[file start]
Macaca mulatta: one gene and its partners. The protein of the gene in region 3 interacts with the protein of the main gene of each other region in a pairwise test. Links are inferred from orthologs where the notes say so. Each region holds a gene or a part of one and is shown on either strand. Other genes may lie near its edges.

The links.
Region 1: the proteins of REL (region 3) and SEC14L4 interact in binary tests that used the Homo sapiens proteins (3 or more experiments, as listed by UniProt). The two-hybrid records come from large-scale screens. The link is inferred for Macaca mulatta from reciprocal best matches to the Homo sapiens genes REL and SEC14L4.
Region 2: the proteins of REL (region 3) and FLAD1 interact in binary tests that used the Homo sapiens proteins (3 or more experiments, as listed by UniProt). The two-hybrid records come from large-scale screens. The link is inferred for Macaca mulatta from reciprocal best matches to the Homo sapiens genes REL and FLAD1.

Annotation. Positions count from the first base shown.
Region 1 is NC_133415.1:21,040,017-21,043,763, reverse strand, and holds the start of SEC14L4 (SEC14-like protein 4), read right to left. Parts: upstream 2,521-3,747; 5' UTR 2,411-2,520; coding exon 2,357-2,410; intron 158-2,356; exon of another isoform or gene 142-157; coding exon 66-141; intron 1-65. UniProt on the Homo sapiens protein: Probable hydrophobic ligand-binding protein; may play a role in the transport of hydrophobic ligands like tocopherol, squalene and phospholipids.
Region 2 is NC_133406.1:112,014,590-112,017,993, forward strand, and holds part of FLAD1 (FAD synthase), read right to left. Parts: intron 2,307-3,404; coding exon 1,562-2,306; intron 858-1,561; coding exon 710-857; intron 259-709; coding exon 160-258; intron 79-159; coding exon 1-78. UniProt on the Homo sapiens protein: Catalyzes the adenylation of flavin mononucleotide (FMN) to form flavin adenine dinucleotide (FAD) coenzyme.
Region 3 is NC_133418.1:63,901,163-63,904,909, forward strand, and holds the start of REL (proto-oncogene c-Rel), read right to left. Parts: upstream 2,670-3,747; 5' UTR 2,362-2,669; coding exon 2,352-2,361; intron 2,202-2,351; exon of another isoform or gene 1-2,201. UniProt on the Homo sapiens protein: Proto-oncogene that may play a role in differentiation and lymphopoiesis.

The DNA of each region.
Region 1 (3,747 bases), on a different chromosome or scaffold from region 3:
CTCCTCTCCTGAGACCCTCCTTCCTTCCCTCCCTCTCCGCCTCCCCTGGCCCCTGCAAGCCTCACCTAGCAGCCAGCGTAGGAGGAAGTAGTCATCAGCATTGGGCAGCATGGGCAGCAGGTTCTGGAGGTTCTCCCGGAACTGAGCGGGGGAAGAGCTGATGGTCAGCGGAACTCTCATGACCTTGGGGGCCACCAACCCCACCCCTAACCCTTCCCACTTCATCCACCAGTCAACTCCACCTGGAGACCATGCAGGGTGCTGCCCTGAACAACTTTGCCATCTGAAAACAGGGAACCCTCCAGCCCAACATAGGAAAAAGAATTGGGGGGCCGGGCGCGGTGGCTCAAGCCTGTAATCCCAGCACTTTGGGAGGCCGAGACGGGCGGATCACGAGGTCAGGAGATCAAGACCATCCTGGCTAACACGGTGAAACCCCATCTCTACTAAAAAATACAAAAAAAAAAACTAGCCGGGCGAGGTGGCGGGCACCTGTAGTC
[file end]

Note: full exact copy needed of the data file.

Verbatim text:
Macaca mulatta: one gene and its partners. The protein of the gene in region 3 interacts with the protein of the main gene of each other region in a pairwise test. Links are inferred from orthologs where the notes say so. Each region holds a gene or a part of one and is shown on either strand. Other genes may lie near its edges.

The links.
Region 1: the proteins of REL (region 3) and SEC14L4 interact in binary tests that used the Homo sapiens proteins (3 or more experiments, as listed by UniProt). The two-hybrid records come from large-scale screens. The link is inferred for Macaca mulatta from reciprocal best matches to the Homo sapiens genes REL and SEC14L4.
Region 2: the proteins of REL (region 3) and FLAD1 interact in binary tests that used the Homo sapiens proteins (3 or more experiments, as listed by UniProt). The two-hybrid records come from large-scale screens. The link is inferred for Macaca mulatta from reciprocal best matches to the Homo sapiens genes REL and FLAD1.

Annotation. Positions count from the first base shown.
Region 1 is NC_133415.1:21,040,017-21,043,763, reverse strand, and holds the start of SEC14L4 (SEC14-like protein 4), read right to left. Parts: upstream 2,521-3,747; 5' UTR 2,411-2,520; coding exon 2,357-2,410; intron 158-2,356; exon of another isoform or gene 142-157; coding exon 66-141; intron 1-65. UniProt on the Homo sapiens protein: Probable hydrophobic ligand-binding protein; may play a role in the transport of hydrophobic ligands like tocopherol, squalene and phospholipids.
Region 2 is NC_133406.1:112,014,590-112,017,993, forward strand, and holds part of FLAD1 (FAD synthase), read right to left. Parts: intron 2,307-3,404; coding exon 1,562-2,306; intron 858-1,561; coding exon 710-857; intron 259-709; coding exon 160-258; intron 79-159; coding exon 1-78. UniProt on the Homo sapiens protein: Catalyzes the adenylation of flavin mononucleotide (FMN) to form flavin adenine dinucleotide (FAD) coenzyme.
Region 3 is NC_133418.1:63,901,163-63,904,909, forward strand, and holds the start of REL (proto-oncogene c-Rel), read right to left. Parts: upstream 2,670-3,747; 5' UTR 2,362-2,669; coding exon 2,352-2,361; intron 2,202-2,351; exon of another isoform or gene 1-2,201. UniProt on the Homo sapiens protein: Proto-oncogene that may play a role in differentiation and lymphopoiesis.

The DNA of each region.
Region 1 (3,747 bases), on a different chromosome or scaffold from region 3:
CTCCTCTCCTGAGACCCTCCTTCCTTCCCTCCCTCTCCGCCTCCCCTGGCCCCTGCAAGCCTCACCTAGCAGCCAGCGTAGGAGGAAGTAGTCATCAGCATTGGGCAGCATGGGCAGCAGGTTCTGGAGGTTCTCCCGGAACTGAGCGGGGGAAGAGCTGATGGTCAGCGGAACTCTCATGACCTTGGGGGCCACCAACCCCACCCCTAACCCTTCCCACTTCATCCACCAGTCAACTCCACCTGGAGACCATGCAGGGTGCTGCCCTGAACAACTTTGCCATCTGAAAACAGGGAACCCTCCAGCCCAACATAGGAAAAAGAATTGGGGGGCCGGGCGCGGTGGCTCAAGCCTGTAATCCCAGCACTTTGGGAGGCCGAGACGGGCGGATCACGAGGTCAGGAGATCAAGACCATCCTGGCTAACACGGTGAAACCCCATCTCTACTAAAAAATACAAAAAAAAAAACTAGCCGGGCGAGGTGGCGGGCACCTGTAGTC